May 27, 2017
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  • Robert John Biedermann gives a sharp performance as Captain Andy Hawks, the showboat’s owner, demonstrating with his shrewd one-liners just how funny the script can be.
    Jeri Tidwell
    Robert John Biedermann gives a sharp performance as Captain Andy Hawks, the showboat’s owner, demonstrating with his shrewd one-liners just how funny the script can be.

“Show Boat” Sets Sail At Toby’s Dinner Theatre

Dylan Roche
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January 24, 2017

Billed as an American classic, “Show Boat” made its debut at Toby’s Dinner Theatre on January 12, and that wasn’t just the debut of this production – it was the first time in Toby’s nearly four-decade history that this iconic piece of American culture has been produced by the company. And as theatergoers can expect, this is a version that lives up to the musical’s reputation.

“Show Boat,” considered by many theater historians to be a turning point in the evolution of the modern musical, follows life aboard a Mississippi showboat, where performers yearn for a chance at leading roles and young dreamers look to fall in love. Although the storyline – which touches on such themes as racial segregation and gender roles – proves engaging and as relevant today as it was in 1927, the songs by Jerome Kern and Oscar Hammerstein II require an acquired ear and seem to interrupt the drama rather than augment it.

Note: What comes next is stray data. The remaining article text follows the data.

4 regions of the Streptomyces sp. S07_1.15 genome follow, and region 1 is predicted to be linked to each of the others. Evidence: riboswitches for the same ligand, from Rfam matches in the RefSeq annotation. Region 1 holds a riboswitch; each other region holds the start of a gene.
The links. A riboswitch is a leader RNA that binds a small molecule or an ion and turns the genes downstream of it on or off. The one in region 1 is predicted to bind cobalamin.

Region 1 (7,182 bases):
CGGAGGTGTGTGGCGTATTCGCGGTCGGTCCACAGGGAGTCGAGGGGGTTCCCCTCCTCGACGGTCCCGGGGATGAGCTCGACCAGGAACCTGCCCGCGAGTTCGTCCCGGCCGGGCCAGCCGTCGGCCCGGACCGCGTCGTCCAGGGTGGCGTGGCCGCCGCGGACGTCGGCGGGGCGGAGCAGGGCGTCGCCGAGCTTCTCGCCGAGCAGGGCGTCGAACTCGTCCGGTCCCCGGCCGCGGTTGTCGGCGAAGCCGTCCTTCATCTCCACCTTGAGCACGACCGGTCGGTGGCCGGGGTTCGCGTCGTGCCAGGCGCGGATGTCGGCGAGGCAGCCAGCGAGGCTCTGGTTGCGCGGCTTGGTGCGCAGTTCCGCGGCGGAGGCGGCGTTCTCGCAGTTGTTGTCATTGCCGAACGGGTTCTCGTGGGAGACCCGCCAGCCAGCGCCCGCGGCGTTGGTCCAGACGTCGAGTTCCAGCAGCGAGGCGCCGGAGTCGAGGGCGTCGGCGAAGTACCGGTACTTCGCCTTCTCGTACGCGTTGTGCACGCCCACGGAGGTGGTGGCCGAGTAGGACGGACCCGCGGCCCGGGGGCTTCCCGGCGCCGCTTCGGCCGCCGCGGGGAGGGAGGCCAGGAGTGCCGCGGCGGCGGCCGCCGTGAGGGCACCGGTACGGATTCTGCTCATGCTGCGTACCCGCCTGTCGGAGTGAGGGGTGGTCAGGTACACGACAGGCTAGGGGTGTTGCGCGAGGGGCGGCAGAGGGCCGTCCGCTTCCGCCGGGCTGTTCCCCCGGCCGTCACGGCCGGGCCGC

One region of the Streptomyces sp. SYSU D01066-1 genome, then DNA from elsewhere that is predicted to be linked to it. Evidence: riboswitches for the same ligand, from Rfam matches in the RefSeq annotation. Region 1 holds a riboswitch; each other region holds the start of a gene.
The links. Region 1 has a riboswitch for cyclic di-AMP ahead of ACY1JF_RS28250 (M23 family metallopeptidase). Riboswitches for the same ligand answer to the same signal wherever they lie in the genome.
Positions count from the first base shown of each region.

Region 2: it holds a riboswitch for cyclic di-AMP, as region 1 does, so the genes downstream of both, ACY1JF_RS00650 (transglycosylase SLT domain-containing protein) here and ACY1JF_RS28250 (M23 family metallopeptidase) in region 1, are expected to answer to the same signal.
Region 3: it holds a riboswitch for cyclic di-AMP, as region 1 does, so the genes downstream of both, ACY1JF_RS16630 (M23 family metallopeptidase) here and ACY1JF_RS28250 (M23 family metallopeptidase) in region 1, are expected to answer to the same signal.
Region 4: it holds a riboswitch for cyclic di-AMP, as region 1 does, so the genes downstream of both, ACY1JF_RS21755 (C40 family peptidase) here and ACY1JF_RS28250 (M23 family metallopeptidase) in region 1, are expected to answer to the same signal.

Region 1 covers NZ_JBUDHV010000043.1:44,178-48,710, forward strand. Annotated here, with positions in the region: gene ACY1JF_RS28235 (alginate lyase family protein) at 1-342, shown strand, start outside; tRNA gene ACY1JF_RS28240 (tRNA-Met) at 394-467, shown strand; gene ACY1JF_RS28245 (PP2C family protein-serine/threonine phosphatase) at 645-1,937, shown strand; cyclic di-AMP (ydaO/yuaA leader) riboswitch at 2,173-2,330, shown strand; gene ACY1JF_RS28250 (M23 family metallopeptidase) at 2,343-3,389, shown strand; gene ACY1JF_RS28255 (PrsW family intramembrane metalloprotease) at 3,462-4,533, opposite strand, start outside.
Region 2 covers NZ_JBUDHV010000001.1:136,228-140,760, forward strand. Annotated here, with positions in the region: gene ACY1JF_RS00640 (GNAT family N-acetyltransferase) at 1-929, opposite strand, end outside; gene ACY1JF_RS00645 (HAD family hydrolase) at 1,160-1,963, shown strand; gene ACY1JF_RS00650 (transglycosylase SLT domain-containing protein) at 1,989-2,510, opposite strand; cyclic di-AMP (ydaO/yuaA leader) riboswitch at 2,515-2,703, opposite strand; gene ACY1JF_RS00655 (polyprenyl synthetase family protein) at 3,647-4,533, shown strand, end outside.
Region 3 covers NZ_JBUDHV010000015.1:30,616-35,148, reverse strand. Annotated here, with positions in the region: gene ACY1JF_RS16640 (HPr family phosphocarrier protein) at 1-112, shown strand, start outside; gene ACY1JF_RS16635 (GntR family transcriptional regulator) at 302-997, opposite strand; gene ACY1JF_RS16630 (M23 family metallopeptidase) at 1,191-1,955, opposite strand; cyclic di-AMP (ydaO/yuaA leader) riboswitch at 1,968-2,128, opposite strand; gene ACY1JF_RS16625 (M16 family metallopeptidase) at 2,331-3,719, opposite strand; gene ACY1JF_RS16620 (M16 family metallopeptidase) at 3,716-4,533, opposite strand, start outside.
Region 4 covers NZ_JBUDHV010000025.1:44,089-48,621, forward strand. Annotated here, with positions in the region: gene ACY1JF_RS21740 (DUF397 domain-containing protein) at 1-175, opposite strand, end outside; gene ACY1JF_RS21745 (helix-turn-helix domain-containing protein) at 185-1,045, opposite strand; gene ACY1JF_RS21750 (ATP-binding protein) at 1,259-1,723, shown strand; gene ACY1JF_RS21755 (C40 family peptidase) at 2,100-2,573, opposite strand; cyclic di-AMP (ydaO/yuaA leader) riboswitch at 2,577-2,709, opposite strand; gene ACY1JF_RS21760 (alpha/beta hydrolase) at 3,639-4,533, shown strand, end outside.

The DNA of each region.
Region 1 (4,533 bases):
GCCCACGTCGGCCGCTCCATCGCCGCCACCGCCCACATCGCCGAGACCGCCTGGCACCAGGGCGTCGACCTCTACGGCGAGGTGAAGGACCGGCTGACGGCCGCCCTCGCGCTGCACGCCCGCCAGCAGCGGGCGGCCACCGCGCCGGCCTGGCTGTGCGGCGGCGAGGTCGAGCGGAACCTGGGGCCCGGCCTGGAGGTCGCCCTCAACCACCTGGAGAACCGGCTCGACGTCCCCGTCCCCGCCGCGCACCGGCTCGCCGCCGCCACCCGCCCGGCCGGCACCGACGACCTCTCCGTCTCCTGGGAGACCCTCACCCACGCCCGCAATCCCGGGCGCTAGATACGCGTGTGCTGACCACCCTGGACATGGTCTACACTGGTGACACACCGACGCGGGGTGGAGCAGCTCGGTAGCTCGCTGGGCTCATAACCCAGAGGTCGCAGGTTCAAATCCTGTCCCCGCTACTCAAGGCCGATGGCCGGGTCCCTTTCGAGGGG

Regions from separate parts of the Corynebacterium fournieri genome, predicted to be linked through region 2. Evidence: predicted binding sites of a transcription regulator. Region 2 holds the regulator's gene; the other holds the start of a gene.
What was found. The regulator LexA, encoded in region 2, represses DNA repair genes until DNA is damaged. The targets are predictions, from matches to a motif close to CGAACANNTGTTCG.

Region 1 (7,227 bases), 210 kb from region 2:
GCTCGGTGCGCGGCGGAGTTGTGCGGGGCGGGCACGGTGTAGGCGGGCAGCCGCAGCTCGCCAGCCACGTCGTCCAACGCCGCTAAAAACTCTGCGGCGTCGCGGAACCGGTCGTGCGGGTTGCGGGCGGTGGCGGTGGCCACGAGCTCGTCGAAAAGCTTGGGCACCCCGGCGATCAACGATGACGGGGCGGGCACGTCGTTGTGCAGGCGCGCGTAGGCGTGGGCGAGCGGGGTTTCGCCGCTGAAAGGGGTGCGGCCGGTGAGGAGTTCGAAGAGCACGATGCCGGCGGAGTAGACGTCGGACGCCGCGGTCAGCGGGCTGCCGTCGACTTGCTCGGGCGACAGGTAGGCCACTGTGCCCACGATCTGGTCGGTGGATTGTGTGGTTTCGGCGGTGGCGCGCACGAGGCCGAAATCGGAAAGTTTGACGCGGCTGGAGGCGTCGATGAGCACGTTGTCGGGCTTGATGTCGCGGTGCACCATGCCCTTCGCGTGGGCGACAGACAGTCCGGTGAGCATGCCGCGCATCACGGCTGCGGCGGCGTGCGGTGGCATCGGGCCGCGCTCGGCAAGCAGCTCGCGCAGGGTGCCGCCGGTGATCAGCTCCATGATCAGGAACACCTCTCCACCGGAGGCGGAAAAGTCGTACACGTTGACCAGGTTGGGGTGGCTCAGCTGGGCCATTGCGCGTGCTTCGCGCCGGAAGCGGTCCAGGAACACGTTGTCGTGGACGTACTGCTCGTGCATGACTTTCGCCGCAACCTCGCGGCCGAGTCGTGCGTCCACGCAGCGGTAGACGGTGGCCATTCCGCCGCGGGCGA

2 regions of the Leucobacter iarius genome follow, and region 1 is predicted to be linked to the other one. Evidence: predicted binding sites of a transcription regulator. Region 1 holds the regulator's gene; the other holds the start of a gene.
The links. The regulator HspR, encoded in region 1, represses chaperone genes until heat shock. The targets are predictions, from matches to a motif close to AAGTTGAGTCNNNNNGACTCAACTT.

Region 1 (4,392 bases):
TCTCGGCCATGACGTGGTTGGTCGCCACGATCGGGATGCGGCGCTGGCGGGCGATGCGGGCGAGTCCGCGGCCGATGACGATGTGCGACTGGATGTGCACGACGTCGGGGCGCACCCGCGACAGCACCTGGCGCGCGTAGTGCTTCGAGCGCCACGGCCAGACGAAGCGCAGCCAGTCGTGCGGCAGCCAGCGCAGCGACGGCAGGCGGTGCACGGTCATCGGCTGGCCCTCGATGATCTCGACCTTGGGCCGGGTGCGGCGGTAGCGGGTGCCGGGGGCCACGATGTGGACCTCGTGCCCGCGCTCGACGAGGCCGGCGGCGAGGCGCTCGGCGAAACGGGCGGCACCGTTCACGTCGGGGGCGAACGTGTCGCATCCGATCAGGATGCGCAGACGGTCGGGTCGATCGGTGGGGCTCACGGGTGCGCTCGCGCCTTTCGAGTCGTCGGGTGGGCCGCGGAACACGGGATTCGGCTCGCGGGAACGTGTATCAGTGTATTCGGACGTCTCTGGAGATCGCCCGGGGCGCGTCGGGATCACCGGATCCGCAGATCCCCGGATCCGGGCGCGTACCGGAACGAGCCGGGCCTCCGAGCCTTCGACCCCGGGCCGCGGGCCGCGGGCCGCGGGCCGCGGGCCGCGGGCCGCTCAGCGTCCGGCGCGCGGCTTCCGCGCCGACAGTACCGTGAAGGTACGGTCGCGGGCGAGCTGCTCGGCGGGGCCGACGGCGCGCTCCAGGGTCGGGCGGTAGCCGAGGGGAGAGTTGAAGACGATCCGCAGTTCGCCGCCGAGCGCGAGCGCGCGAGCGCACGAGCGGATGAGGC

But there can never be any doubt that Toby’s Dinner Theatre knows what to do with any material. Co-directed by company founder Toby Orenstein and associate producer Mark Minnick, this production captures the old-fashioned stage sensibilities of the musical’s day while still emphasizing the appeal to a modern audience. Robert John Biedermann gives a sharp performance as Captain Andy Hawks, the showboat’s owner, demonstrating with his shrewd one-liners just how funny the script can be. Additionally, the dance numbers choreographed by Minnick demonstrate that vaudeville is still entertaining even if it’s several decades out of fashion.

The three-hour-plus runtime has been abridged to a much more comfortable two hours, and many of the heavier themes, particularly with regard to race issues, have been removed, making for a much lighter entertainment experience.

Toby’s “Show Boat” achieves a balance between presenting an icon of theater history and satisfying the preferences of a modern audience, and theatergoers have to show respect where it’s due – without “Show Boat,” there wouldn’t be musical theater as we know it today. What’s more, it’s a celebration of the performing arts and the way they bring people together. And what better place to be a part of that story than at Toby’s, where theater has been made accessible for generation after generation?

For ticket information for “Show Boat,” which plays through March 19, visit www.tobysdinnertheatre.com.


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